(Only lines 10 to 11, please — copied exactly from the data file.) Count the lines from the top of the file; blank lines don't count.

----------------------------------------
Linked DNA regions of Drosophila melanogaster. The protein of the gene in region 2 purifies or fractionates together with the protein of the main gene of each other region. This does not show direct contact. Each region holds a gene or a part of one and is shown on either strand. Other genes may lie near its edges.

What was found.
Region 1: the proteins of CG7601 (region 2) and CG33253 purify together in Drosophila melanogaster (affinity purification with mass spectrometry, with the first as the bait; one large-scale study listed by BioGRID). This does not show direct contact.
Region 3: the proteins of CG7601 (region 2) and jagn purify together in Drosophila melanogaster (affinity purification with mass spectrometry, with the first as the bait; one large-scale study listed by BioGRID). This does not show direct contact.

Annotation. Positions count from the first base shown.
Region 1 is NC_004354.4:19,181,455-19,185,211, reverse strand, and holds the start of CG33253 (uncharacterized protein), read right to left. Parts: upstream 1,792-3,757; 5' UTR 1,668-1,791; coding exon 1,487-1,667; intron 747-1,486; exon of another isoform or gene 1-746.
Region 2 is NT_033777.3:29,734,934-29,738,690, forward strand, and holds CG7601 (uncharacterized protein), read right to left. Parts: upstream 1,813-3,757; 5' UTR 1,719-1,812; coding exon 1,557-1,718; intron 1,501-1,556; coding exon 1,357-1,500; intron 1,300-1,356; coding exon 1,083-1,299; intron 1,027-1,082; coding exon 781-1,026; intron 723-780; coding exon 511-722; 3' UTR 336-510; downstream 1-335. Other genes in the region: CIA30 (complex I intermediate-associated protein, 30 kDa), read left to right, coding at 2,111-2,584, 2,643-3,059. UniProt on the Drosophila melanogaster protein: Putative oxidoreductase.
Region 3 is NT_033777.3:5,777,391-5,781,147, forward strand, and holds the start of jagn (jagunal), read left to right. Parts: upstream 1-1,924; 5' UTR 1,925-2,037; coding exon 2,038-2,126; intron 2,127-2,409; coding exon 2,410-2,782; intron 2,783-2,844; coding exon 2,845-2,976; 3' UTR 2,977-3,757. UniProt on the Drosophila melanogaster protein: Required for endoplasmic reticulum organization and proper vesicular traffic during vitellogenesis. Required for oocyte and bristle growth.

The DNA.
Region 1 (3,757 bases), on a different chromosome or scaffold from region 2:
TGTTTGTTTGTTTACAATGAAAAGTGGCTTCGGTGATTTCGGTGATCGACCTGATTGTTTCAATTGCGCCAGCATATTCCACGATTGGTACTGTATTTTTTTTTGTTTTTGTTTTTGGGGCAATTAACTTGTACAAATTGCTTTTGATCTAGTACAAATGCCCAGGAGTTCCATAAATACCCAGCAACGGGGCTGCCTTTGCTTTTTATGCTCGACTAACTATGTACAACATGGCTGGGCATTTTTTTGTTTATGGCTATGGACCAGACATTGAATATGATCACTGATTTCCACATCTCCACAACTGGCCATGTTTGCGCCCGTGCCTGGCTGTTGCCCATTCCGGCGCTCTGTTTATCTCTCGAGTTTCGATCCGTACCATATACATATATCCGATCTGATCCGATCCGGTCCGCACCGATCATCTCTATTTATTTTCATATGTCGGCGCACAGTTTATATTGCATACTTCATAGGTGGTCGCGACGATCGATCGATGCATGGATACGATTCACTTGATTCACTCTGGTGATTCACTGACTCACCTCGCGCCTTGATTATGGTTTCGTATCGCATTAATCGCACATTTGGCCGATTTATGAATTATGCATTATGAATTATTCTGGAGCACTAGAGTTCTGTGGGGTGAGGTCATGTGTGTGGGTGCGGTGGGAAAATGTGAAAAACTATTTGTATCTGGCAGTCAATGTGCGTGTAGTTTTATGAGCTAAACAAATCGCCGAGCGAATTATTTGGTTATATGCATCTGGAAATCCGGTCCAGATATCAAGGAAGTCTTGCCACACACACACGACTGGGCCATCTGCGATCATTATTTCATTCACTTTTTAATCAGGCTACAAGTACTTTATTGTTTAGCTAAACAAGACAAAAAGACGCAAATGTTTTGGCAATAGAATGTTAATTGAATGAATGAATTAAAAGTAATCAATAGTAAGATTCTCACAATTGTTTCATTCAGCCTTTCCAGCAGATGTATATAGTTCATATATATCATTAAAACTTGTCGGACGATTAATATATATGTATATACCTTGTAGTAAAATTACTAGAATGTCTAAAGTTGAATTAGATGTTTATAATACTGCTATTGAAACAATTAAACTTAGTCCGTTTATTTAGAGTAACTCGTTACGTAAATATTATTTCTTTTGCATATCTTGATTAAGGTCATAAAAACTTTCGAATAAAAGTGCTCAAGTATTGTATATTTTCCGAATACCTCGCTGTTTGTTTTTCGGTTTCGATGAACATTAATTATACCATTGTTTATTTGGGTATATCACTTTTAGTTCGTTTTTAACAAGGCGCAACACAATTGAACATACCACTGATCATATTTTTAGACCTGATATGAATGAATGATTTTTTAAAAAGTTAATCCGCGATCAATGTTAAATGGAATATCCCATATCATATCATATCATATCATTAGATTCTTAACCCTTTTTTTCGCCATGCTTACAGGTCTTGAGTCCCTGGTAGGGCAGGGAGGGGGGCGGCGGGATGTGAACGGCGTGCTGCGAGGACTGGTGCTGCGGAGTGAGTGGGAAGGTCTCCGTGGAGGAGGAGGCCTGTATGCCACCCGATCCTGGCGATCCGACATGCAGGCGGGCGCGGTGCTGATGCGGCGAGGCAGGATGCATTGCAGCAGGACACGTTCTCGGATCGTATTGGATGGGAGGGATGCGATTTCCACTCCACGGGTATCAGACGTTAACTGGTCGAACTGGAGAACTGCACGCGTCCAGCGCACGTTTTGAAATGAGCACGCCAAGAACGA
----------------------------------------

Region 1 (3,757 bases), on a different chromosome or scaffold from region 2:
TGTTTGTTTGTTTACAATGAAAAGTGGCTTCGGTGATTTCGGTGATCGACCTGATTGTTTCAATTGCGCCAGCATATTCCACGATTGGTACTGTATTTTTTTTTGTTTTTGTTTTTGGGGCAATTAACTTGTACAAATTGCTTTTGATCTAGTACAAATGCCCAGGAGTTCCATAAATACCCAGCAACGGGGCTGCCTTTGCTTTTTATGCTCGACTAACTATGTACAACATGGCTGGGCATTTTTTTGTTTATGGCTATGGACCAGACATTGAATATGATCACTGATTTCCACATCTCCACAACTGGCCATGTTTGCGCCCGTGCCTGGCTGTTGCCCATTCCGGCGCTCTGTTTATCTCTCGAGTTTCGATCCGTACCATATACATATATCCGATCTGATCCGATCCGGTCCGCACCGATCATCTCTATTTATTTTCATATGTCGGCGCACAGTTTATATTGCATACTTCATAGGTGGTCGCGACGATCGATCGATGCATGGATACGATTCACTTGATTCACTCTGGTGATTCACTGACTCACCTCGCGCCTTGATTATGGTTTCGTATCGCATTAATCGCACATTTGGCCGATTTATGAATTATGCATTATGAATTATTCTGGAGCACTAGAGTTCTGTGGGGTGAGGTCATGTGTGTGGGTGCGGTGGGAAAATGTGAAAAACTATTTGTATCTGGCAGTCAATGTGCGTGTAGTTTTATGAGCTAAACAAATCGCCGAGCGAATTATTTGGTTATATGCATCTGGAAATCCGGTCCAGATATCAAGGAAGTCTTGCCACACACACACGACTGGGCCATCTGCGATCATTATTTCATTCACTTTTTAATCAGGCTACAAGTACTTTATTGTTTAGCTAAACAAGACAAAAAGACGCAAATGTTTTGGCAATAGAATGTTAATTGAATGAATGAATTAAAAGTAATCAATAGTAAGATTCTCACAATTGTTTCATTCAGCCTTTCCAGCAGATGTATATAGTTCATATATATCATTAAAACTTGTCGGACGATTAATATATATGTATATACCTTGTAGTAAAATTACTAGAATGTCTAAAGTTGAATTAGATGTTTATAATACTGCTATTGAAACAATTAAACTTAGTCCGTTTATTTAGAGTAACTCGTTACGTAAATATTATTTCTTTTGCATATCTTGATTAAGGTCATAAAAACTTTCGAATAAAAGTGCTCAAGTATTGTATATTTTCCGAATACCTCGCTGTTTGTTTTTCGGTTTCGATGAACATTAATTATACCATTGTTTATTTGGGTATATCACTTTTAGTTCGTTTTTAACAAGGCGCAACACAATTGAACATACCACTGATCATATTTTTAGACCTGATATGAATGAATGATTTTTTAAAAAGTTAATCCGCGATCAATGTTAAATGGAATATCCCATATCATATCATATCATATCATTAGATTCTTAACCCTTTTTTTCGCCATGCTTACAGGTCTTGAGTCCCTGGTAGGGCAGGGAGGGGGGCGGCGGGATGTGAACGGCGTGCTGCGAGGACTGGTGCTGCGGAGTGAGTGGGAAGGTCTCCGTGGAGGAGGAGGCCTGTATGCCACCCGATCCTGGCGATCCGACATGCAGGCGGGCGCGGTGCTGATGCGGCGAGGCAGGATGCATTGCAGCAGGACACGTTCTCGGATCGTATTGGATGGGAGGGATGCGATTTCCACTCCACGGGTATCAGACGTTAACTGGTCGAACTGGAGAACTGCACGCGTCCAGCGCACGTTTTGAAATGAGCACGCCAAGAACGA